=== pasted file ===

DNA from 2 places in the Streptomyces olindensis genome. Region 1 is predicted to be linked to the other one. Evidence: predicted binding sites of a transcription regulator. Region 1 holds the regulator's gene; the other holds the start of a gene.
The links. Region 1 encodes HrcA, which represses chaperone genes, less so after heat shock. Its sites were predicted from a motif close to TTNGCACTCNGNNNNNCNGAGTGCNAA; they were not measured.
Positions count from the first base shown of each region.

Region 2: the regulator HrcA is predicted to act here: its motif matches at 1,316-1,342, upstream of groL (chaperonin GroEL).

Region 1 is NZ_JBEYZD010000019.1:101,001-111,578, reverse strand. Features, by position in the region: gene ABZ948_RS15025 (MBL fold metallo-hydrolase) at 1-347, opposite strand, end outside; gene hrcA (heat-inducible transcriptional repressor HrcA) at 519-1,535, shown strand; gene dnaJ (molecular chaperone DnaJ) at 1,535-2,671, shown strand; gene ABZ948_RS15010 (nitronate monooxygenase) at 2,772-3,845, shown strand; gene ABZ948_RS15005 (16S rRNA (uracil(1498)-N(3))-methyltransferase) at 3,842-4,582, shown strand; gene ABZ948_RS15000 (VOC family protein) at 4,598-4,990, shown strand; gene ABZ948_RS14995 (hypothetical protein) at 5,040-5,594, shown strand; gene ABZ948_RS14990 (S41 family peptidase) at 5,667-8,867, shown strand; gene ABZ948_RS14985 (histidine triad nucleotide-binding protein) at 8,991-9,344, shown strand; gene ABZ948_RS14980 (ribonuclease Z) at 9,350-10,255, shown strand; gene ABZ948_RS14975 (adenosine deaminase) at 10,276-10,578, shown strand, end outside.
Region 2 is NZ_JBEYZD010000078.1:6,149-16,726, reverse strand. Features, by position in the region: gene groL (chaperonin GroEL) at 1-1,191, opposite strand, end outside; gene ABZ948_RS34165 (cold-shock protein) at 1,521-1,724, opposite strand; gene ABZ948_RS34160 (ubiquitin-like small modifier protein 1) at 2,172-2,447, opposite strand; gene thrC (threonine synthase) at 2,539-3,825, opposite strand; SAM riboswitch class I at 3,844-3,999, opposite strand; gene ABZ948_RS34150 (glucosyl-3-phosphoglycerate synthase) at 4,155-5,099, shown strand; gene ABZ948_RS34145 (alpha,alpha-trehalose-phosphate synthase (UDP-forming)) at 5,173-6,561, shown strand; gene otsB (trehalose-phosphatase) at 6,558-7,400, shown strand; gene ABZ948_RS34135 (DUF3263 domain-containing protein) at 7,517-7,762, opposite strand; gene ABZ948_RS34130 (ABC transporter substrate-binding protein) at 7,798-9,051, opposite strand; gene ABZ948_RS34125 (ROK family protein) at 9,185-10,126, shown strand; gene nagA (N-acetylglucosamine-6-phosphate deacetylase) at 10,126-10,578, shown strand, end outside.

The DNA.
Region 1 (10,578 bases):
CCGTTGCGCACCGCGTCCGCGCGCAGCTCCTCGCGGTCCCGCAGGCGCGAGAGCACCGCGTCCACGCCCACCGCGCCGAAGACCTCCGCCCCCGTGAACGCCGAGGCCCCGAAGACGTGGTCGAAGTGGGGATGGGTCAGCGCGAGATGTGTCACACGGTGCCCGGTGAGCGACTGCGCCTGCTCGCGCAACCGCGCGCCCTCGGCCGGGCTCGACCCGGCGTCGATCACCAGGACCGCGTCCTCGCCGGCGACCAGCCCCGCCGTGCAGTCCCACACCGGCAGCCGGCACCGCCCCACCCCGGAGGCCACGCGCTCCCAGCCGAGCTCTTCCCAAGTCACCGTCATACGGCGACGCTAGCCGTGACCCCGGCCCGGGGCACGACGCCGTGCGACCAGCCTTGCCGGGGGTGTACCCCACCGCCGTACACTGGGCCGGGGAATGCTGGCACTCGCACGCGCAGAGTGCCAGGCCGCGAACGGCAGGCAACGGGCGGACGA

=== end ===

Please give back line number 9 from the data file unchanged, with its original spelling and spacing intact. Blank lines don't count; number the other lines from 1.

CCGTTGCGCACCGCGTCCGCGCGCAGCTCCTCGCGGTCCCGCAGGCGCGAGAGCACCGCGTCCACGCCCACCGCGCCGAAGACCTCCGCCCCCGTGAACGCCGAGGCCCCGAAGACGTGGTCGAAGTGGGGATGGGTCAGCGCGAGATGTGTCACACGGTGCCCGGTGAGCGACTGCGCCTGCTCGCGCAACCGCGCGCCCTCGGCCGGGCTCGACCCGGCGTCGATCACCAGGACCGCGTCCTCGCCGGCGACCAGCCCCGCCGTGCAGTCCCACACCGGCAGCCGGCACCGCCCCACCCCGGAGGCCACGCGCTCCCAGCCGAGCTCTTCCCAAGTCACCGTCATACGGCGACGCTAGCCGTGACCCCGGCCCGGGGCACGACGCCGTGCGACCAGCCTTGCCGGGGGTGTACCCCACCGCCGTACACTGGGCCGGGGAATGCTGGCACTCGCACGCGCAGAGTGCCAGGCCGCGAACGGCAGGCAACGGGCGGACGA